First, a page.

I2C 1602 LCD Displays only blocks.

Hi,

i’ve attached a 1602 I2C LCD display to an Uno, ran the I2CScanner program and found that the address is 0x3F.

I then run this code :

// I2C LCD Hello World

#include <Wire.h>
#include <LiquidCrystal_I2C.h>

LiquidCrystal_I2C lcd(0x3F,2,1,0,4,5,6,7,3,POSITIVE);

void setup()

{
  lcd.begin(16,2);
  lcd.clear();
  lcd.print("hello world");
}

void loop () {}

The LCD only displays a line of blocks.

I’ve turned the contrast up and down and still only blocks.

Since the scanner program fetched an address the wiring must be correct? I’ve quadruple-checked it, it’s simple wiring and no mistakes there.

I’m wondering if my instance of an lcd has the right parameter values but the module i bought has no info or even brand name (unless it’s under the I2C module that piggybacks onto the LCD!), so all i’ve changed is the address.

I’m using this library for the I2C LCD :

https://bitbucket.org/fmalpartida/new-liquidcrystal/downloads/

I can make the backlight flash but printing text just results in blocks.

Any help greatly appreciated, i’ve been tinkering with this for nearly 8 hours :confused:

Thanks, Gary.

Does the example in the library work?

larryd:
Does the example in the library work?

Thanks larryd, the example blinks the backlight but doesn't display text, just blocks.

Rather than:
LiquidCrystal_I2C lcd(0x3F,2,1,0,4,5,6,7,3,POSITIVE);

Try this:
LiquidCrystal_I2C lcd(0x3F,16,2);

   #include <Wire.h> 
#include <LiquidCrystal_I2C.h>

// Set the LCD address to 0x27 for a 16 chars and 2 line display
LiquidCrystal_I2C lcd(0x3F, 16, 2);

void setup()
{
	// initialize the LCD
	lcd.begin();

	// Turn on the blacklight and print a message.
	lcd.backlight();
	lcd.print("Hello, world!");
}

void loop()
{	
// Do nothing here...
}

Try searching this forum for I2C and Blocks and stand back as you are inundated with responses.

Don

For an I2C LCD display to work, the I2C address and the I2C backpack to LCD pin mapping must be correct. If the library default settings for either or both are not correct the LCD will not work. You can try to figure out the right pin mapping and use an I2C scanner to find the address, but if you install and use the hd44780 library that is done automatically by the library.

Install the hd44780 library. The hd44780 library is the best available for I2C LCDs. The library is available in the Library Manager. Go to Library Manager (in the IDE menus, Sketch, Include Libraries, Manage Libraries) and in the Topics dropdown choose Display and in the Filter your search box enter hd44780. Select and install the hd44780 library by Bill Perry.

The class that you want to use is the hd44780_I2Cexp class. There are examples to show how to use the library. The nice thing about the hd44780 library is that it will autodetect the I2C address and the I2C backpack to LCD pin mapping.

In the examples, there is a diagnostic sketch that will help us to help you if you still have trouble with the display. Run the diagnostic sketch and post the results.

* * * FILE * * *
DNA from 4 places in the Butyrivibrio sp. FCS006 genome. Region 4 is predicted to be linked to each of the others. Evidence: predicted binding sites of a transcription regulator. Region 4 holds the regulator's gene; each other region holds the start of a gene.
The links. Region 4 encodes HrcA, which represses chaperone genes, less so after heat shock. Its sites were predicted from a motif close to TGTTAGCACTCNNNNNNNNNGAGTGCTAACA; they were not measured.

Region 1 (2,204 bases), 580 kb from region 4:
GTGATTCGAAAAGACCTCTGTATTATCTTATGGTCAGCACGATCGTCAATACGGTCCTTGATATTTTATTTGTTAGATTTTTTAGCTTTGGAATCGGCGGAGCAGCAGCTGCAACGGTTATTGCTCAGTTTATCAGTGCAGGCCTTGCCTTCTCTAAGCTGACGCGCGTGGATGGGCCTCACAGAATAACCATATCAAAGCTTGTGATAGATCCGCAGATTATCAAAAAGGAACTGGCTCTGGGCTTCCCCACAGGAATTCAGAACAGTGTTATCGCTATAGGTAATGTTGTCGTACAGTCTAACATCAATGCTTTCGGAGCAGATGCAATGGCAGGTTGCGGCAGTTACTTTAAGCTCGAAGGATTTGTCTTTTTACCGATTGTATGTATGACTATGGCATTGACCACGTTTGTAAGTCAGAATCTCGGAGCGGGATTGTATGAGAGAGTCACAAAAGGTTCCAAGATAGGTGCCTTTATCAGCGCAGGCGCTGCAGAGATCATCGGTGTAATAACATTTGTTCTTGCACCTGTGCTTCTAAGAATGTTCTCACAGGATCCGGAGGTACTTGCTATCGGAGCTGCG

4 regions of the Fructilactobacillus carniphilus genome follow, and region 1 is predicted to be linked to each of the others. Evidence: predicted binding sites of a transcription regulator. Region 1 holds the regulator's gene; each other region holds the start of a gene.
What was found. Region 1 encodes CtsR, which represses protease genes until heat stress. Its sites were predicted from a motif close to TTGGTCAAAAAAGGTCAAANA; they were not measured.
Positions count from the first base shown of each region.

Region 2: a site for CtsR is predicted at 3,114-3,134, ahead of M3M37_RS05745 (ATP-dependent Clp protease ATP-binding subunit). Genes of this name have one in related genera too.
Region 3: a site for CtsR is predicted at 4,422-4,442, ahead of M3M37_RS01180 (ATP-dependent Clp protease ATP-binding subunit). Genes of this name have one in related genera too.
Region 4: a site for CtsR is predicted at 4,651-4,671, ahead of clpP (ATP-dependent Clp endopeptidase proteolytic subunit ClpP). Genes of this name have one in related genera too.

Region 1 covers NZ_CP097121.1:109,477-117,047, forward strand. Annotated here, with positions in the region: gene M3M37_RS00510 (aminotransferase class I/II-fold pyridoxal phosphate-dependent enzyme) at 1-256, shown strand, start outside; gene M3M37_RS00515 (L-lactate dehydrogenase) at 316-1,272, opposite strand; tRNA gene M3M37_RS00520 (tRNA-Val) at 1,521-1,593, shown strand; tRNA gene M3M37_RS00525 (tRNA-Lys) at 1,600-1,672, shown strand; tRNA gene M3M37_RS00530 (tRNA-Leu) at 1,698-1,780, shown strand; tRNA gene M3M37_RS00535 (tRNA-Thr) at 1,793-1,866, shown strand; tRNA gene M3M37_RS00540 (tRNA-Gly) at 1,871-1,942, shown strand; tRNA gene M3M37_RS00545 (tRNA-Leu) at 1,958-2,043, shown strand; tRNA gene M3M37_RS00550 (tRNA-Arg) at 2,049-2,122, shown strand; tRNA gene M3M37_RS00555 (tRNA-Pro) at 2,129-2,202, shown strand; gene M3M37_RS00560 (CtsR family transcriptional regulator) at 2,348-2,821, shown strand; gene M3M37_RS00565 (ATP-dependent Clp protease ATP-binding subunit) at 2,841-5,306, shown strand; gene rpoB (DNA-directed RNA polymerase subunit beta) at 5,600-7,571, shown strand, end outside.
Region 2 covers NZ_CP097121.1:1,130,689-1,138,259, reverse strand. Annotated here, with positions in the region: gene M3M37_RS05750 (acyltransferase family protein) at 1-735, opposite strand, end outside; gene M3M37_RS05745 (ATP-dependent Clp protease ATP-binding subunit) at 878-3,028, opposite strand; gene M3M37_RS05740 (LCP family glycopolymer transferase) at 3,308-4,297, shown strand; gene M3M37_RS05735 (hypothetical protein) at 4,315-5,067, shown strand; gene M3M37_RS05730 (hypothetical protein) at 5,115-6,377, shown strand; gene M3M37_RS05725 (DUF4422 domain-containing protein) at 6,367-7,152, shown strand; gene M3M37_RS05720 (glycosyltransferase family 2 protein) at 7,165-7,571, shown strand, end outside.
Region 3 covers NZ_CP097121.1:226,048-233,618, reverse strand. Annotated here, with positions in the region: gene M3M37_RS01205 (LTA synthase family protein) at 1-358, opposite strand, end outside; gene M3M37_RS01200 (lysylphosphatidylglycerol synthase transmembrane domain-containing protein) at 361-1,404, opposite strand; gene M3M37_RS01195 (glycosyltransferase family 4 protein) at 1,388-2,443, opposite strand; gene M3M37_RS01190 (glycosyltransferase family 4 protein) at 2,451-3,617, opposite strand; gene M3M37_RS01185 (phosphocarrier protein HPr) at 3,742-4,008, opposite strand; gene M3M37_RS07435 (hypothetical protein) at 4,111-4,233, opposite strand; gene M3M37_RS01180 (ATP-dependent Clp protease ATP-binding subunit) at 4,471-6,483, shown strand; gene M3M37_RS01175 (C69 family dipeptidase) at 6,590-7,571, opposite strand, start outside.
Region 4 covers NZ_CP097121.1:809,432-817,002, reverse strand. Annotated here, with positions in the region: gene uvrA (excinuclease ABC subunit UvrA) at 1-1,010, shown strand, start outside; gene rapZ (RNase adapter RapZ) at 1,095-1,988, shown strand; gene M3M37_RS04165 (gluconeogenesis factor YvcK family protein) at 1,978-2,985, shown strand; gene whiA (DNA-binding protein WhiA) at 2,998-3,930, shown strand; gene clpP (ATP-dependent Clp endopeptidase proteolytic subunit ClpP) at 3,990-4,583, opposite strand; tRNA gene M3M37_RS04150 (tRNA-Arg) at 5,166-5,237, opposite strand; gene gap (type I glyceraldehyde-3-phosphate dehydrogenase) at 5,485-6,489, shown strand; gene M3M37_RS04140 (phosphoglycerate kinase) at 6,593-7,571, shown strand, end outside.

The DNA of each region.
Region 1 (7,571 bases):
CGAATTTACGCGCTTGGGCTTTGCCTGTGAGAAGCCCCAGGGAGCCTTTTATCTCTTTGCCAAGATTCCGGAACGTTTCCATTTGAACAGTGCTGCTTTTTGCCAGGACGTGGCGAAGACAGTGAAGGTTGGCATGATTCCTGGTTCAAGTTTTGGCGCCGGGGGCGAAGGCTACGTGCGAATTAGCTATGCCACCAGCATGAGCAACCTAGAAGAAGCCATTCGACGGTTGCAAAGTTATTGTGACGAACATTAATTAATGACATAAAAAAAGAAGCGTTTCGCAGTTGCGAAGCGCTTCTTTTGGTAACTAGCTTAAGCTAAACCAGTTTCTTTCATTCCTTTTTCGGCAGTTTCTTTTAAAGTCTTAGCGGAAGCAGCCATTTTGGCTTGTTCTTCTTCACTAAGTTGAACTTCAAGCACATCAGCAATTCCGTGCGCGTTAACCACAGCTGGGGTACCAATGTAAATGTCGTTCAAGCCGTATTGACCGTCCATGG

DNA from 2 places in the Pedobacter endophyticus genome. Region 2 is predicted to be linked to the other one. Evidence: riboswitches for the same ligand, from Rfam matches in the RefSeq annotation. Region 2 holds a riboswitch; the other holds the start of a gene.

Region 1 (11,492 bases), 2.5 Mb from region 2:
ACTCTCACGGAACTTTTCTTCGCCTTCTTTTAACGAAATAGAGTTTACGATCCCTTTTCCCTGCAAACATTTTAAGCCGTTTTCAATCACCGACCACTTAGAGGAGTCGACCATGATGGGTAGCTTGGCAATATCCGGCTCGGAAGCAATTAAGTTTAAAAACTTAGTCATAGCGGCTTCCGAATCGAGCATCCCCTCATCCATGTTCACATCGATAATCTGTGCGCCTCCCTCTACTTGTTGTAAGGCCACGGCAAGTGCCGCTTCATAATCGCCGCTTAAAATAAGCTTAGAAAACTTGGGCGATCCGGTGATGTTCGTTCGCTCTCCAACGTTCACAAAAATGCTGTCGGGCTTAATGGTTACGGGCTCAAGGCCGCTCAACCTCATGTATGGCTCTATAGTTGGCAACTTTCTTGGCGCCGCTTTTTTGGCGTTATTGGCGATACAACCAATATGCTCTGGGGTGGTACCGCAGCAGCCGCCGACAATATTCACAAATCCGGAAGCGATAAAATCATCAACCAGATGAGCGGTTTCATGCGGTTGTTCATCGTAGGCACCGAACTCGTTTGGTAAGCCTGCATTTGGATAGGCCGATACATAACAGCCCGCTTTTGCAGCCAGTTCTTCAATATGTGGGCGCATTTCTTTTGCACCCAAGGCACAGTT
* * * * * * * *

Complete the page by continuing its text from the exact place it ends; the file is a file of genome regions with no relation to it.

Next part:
I have bought several 1602 and 2004 from AliExpess. Some of the 2004 has had the same problem. I complained and got refund. Ordered new which worked.

I suspect that it is the I2C board attached to the LCD display that is bad. Some of them was bent and had contact with the LCD. Other I2C boards had bad soldering and has not been cleaned after production.

OK, the thing is, you are using the older code.

You need to run not the I2Cscanner code, but the i2cLCDguesser:
First half:

char dummyvar; // dummy declaration for STUPID IDE!!!!
/*----------------------------------------------------------------------------
 * vi:ts=4
 *
 * i2cLCDguesser - guess i2c constructor for pcf8574 lcd backpack
 *
 * Created by Bill Perry 2013-04-16
 * Copyright 2013 - Under creative commons license 3.0:
 * Attribution-NonCommercial-ShareAlike 3.0 Unported (CC BY-NC-SA 3.0)
 * license page: http://creativecommons.org/licenses/by-nc-sa/3.0/
 * 
 *  This sketch attempts to locate a pcf8574 based hd44780 backpack
 *  and then tries to figure out the pin configuration for it by guessing....
 *
 *  NOTE/WARNING: Guessing is not really a good thing since 
 *  depending on the hardware design and wiring,
 *  it could actually damage the hardware. Use with caution!!!
 *  and do not leave things with an incorrect guess for too long.
 *  i.e. advance to the next guess as soon as possible.
 * 
 *  It requires using fm's LiquidCrystal library replacement:
 *  https://bitbucket.org/fmalpartida/new-liquidcrystal/wiki/Home
 *
 *  For each guess it will re-initialize the display and
 *  write the constructor to the serial port.
 *  It will then attempt to blink the backlight 3 times.
 *  Finally it will attempt to write the constructor used to the LCD.
 *  When the correct configuration is guessed,
 *  the LCD will display the constructor
 *  and the backlight will be on.
 *
 * Since the guesser uses a limited number of known permutations,
 * it is possible that it will not be able to guess the needed
 * wiring.
 * 
 *  To use:
 *  1. install fm's library (it replaces the stock LiquidCrystal library)
 *  2. hookup the i2c backpack and only the i2c backpack to the Arduino